United States Congress

Seventh District of Massachusetts

Representative Edward J. Markey

FOR IMMEDIATE RELEASE: Wednesday, August 16, 1995
CONTACT: Jeff Duncan, (202) 225-2836


WASHINGTON -- Representative Edward J. Markey (D-MA), Ranking Democrat on the House Telecommunications and Finance Subcommittee, today applauded yesterday's announcement by SEC Chairman Arthur Levitt that the Commission had decided to assure that corporate filings continue to be made available through the Internet computer network. Currently, a pilot project funded by NSF takes corporate filings submitted to the SEC's Electronic Data Gathering and Retrieval (EDGAR) system and makes them available on the Internet, where they can be accessed electronically by the public. Funding for this project, which was initiated at Rep. Markey's urging, will expire in October.

"Yesterday's announcement by Chairman Levitt will assure that EDGAR remains on the Internet," said Rep. Markey, who explained that "This project has proven that there is strong public interest in the mother lode of information available through EDGAR, including registration statements, and annual and periodic reports from virtually every major U.S. Corporation."

Rep. Markey said, "So far, the EDGAR pilot project has helped to demonstrate new and more efficient ways of making large government databases available to the public over the information superhighway.

"It has benefitted investors seeking access to current information about companies, economists and other researchers interested in corporate trends and developments, journalists covering the business beat, and other individuals or public interest groups interested in understanding what is going on in corporate America.

"It is important to assure that this service is not shut down, forcing investors to pay expensive fees to private information vendors in order to obtain basic access to raw EDGAR filings."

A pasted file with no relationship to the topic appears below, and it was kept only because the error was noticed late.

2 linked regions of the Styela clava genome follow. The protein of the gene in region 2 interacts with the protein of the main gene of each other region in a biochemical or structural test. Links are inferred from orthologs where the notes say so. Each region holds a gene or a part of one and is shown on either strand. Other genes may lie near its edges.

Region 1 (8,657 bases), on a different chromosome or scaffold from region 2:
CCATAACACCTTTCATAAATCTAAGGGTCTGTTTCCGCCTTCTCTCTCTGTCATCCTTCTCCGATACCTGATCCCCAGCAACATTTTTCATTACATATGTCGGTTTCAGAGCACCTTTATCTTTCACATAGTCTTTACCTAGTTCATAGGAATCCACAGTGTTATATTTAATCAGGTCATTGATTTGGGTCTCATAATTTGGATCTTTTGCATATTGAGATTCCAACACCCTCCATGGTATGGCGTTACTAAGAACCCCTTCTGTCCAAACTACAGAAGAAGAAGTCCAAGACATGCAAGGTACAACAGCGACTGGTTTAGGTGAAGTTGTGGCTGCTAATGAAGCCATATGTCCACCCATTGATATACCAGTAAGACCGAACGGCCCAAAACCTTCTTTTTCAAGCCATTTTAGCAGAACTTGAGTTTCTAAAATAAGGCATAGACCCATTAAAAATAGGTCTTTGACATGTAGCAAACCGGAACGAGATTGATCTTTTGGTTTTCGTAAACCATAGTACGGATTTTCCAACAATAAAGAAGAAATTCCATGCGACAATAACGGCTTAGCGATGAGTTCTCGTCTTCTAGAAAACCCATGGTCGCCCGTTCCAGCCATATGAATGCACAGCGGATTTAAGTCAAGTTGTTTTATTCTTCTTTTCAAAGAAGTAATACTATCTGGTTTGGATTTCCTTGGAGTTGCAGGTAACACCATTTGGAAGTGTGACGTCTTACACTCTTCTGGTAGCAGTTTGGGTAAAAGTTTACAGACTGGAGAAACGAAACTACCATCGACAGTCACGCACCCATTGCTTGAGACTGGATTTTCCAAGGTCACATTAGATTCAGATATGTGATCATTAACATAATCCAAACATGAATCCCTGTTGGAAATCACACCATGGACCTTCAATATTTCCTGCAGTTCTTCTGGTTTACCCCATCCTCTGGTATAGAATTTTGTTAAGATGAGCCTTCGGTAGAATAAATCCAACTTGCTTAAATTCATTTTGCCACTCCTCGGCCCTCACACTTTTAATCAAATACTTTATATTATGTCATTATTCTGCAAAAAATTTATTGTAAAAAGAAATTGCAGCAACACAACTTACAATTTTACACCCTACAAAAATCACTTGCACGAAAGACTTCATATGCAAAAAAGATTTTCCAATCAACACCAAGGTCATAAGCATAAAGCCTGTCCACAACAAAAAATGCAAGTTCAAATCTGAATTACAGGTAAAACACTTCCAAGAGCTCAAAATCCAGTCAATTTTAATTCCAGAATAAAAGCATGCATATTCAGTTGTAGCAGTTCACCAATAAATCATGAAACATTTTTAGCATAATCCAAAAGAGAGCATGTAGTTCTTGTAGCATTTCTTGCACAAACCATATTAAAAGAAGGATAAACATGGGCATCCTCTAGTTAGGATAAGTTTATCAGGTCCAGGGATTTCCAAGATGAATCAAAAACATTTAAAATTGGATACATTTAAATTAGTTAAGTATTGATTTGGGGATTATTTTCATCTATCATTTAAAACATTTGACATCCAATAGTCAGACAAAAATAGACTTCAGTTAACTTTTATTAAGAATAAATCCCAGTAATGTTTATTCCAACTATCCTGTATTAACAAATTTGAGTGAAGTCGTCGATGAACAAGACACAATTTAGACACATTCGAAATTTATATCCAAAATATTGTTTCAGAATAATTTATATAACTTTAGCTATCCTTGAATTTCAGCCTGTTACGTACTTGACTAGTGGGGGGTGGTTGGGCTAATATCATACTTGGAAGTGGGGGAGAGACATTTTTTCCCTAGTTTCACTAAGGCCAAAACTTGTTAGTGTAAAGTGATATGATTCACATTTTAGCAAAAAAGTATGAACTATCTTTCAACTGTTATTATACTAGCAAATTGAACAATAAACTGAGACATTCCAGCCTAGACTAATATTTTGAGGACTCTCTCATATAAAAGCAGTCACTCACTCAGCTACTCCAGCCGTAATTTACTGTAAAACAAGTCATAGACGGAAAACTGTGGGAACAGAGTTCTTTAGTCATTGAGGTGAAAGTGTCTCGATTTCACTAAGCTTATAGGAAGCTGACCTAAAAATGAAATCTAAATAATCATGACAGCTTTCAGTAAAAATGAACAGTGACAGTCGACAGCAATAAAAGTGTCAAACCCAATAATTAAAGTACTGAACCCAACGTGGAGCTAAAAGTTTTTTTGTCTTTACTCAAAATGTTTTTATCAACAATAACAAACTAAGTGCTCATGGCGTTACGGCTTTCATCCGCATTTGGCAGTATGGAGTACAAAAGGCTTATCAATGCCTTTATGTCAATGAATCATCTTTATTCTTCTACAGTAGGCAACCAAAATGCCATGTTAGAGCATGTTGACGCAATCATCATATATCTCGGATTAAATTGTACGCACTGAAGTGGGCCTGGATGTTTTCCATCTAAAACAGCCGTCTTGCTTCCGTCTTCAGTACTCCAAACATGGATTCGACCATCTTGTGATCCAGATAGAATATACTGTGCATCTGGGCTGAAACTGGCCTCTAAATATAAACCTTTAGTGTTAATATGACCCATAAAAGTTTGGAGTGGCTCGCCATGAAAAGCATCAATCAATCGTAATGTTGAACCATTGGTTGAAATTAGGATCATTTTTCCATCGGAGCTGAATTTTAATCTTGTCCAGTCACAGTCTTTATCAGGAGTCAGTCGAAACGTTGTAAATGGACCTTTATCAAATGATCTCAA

Since the early 1980's, the SEC has been developing the EDGAR program to automate the filing, acceptance, dissemination, and analysis of the more than 10 million pages of disclosure information submitted by public companies.

In February 1993, the SEC approved formal implementation of the EDGAR program. Eventually, all 15,000 SEC-registered companies will be required to use the system. As the EDGAR program has moved towards operational status, many potential users of the filings -- such as investors, finance professionals, journalists, researchers, and public interest groups -- began to express concerns about the potential high cost of public access to EDGAR information under the prior dissemination strategy, which relied on a private information vendor, who would sell EDGAR at a regulated wholesale price to other retail information vendors, who in turn resell the data to the public. Critics noted that this strategy failed to take advantage of the Internet's potential to serve as a conduit for broad public dissemination of EDGAR filings.

In November, 1993, the National Science Foundation, at the urging of Rep. Markey, provided funding for a pilot project sponsored the Internet Multicasting Service and the New York University's Stern School of Business to make EDGAR filings available for free over the Internet. Since the project was initiated in 1994, the public has viewed about 3.1 million corporate filings from the database, an average of about 16,700 per day.

Rep. Markey concluded, "I want to commend the National Science Foundation for their leadership in taking the initiative to provide the initial funding for the project. Over the last two years, the New York University Stern School of Business and the Internet Multicasting Service have performed an invaluable public service in investigating ways of making EDGAR data available over the Internet. This project is now ready to be taken over by the SEC, and I congratulate Chairman Levitt for his willingness to step forward to assure that EDGAR will remain in cyberspace."